One World, One People
We are in the United States. The United States is not Europe, Asia, Africa, Oceania, South America, Australia, Canada, Mexico or Central America; we are all of them. Likewise, CNS researchers are also, “all of them.” We are an eclectic group, with researchers from every continent, all echelons, and various journeys, bringing a global perspective to a world pandemic. Diversity of vantage is among the primary weapons in our arsenal. When the task is completed, we, or those who follow us, will have looked at ingestive behaviors, the pathophysiology of stress and obesity from every perspective. However, when triaging life-threatening wounds, stopping the critical bleeding is the priority. According to the Centers for Disease Control more than 78 million Americans are obese. Nearly 8 million of these people weigh over 500 pounds. The lion’s share of them are black and brown Americans. Thus, of the 1.4 billion overweight people metabolically bleeding in this world, black and brown Americans are experiencing the severest hemorrhaging. So, in employing the clinical wisdom of triage, understanding obesity in black and brown America becomes a priority.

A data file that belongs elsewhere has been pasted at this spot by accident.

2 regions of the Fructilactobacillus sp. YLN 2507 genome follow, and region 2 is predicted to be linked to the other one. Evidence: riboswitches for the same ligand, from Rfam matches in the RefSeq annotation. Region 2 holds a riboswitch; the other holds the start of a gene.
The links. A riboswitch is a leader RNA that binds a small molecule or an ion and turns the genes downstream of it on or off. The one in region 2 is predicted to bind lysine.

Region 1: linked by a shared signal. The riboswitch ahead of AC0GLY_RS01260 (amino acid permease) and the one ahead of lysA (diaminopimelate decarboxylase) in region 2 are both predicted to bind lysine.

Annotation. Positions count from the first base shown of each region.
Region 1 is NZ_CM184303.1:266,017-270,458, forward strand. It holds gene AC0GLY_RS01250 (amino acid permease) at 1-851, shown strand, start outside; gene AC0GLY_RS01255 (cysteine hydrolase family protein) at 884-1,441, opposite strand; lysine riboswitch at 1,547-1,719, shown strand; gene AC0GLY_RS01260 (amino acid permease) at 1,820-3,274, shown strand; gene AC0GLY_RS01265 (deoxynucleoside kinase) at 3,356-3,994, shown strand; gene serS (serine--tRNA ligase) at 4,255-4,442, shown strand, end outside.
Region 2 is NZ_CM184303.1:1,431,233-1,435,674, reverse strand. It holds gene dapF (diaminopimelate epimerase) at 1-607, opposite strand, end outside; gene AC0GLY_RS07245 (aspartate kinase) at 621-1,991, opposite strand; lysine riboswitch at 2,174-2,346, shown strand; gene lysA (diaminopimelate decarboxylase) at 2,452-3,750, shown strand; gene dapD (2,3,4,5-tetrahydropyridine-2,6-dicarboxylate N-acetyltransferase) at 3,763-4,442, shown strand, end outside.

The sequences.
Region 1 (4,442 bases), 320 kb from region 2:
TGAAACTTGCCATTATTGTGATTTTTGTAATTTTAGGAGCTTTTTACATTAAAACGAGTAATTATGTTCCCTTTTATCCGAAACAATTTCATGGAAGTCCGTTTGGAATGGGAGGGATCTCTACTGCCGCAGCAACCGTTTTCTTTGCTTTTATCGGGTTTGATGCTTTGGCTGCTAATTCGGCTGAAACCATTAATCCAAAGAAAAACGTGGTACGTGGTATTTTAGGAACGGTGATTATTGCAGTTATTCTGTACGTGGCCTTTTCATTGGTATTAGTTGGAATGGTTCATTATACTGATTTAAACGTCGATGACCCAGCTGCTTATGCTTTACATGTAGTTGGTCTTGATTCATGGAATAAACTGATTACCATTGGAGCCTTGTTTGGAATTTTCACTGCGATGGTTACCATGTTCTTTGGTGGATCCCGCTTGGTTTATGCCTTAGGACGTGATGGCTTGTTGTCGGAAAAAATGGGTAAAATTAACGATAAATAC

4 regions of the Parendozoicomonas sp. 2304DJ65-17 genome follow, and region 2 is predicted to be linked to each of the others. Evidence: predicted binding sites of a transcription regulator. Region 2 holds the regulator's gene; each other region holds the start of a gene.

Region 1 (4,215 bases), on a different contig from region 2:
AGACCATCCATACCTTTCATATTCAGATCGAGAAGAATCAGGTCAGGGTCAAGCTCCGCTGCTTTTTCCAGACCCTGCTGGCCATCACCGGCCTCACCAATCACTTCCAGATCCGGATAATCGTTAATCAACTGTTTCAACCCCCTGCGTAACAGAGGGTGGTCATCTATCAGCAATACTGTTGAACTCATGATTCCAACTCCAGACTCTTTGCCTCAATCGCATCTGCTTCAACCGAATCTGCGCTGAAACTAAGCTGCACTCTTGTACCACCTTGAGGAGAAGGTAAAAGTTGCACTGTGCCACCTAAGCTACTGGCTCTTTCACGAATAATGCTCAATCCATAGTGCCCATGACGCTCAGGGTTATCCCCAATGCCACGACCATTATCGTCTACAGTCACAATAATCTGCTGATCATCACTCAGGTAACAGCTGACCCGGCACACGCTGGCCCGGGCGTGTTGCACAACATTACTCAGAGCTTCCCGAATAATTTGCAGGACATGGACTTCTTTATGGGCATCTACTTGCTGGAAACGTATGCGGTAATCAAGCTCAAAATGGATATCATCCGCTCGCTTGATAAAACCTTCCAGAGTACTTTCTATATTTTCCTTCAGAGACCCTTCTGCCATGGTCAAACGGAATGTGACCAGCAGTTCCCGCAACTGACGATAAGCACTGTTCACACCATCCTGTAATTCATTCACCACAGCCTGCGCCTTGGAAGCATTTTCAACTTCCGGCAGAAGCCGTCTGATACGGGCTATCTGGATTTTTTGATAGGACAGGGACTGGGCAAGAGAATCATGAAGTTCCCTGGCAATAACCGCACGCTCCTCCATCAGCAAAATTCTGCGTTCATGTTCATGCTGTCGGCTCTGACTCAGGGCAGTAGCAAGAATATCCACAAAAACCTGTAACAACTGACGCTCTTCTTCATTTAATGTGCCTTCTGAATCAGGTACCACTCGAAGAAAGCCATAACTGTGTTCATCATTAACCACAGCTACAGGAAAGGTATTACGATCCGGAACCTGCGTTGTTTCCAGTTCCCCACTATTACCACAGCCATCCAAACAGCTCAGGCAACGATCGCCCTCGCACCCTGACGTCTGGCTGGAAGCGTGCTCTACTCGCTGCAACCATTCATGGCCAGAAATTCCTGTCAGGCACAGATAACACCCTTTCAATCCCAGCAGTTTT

Just as we honor the wisdom of triage, we must honor who we are. We identify the underlying mechanisms that create and sustain ingestive behavioral conditions and obesogenic outcomes. We are not the team that evacuates the city when the flood waters start to rise. We are not the people who build dams and bridges or blow up the levies. We are the people who figure out how the rains fall, when the snow melts, how raging rivers flow and where surging waters go.
Mission Statement: Our cardinal concern is to not only articulate the underlying mechanisms that cause and sustain maladaptive ingestive behavior and obesity in all people, but to also understand if black and brown Americans differ from those in other populations.
To that end, we welcome the marginalized, and in the past often-mistreated, obese black or brown research subject. No matter how large you are, or how much your eating habits and obesity have deconstructed your life, you are welcome here. We know; omission and commission are common themes in research for people who are obese and black or brown. We can address this regrettable attitude in four words, “Not in our house,” because the spirit of Hippocrates lives here, and “do no harm” extends to everyone. So, no matter how little attention research has given obese black or brown Americans in the past, it is a brand new day, and at UCLA CNS, we give you MORE.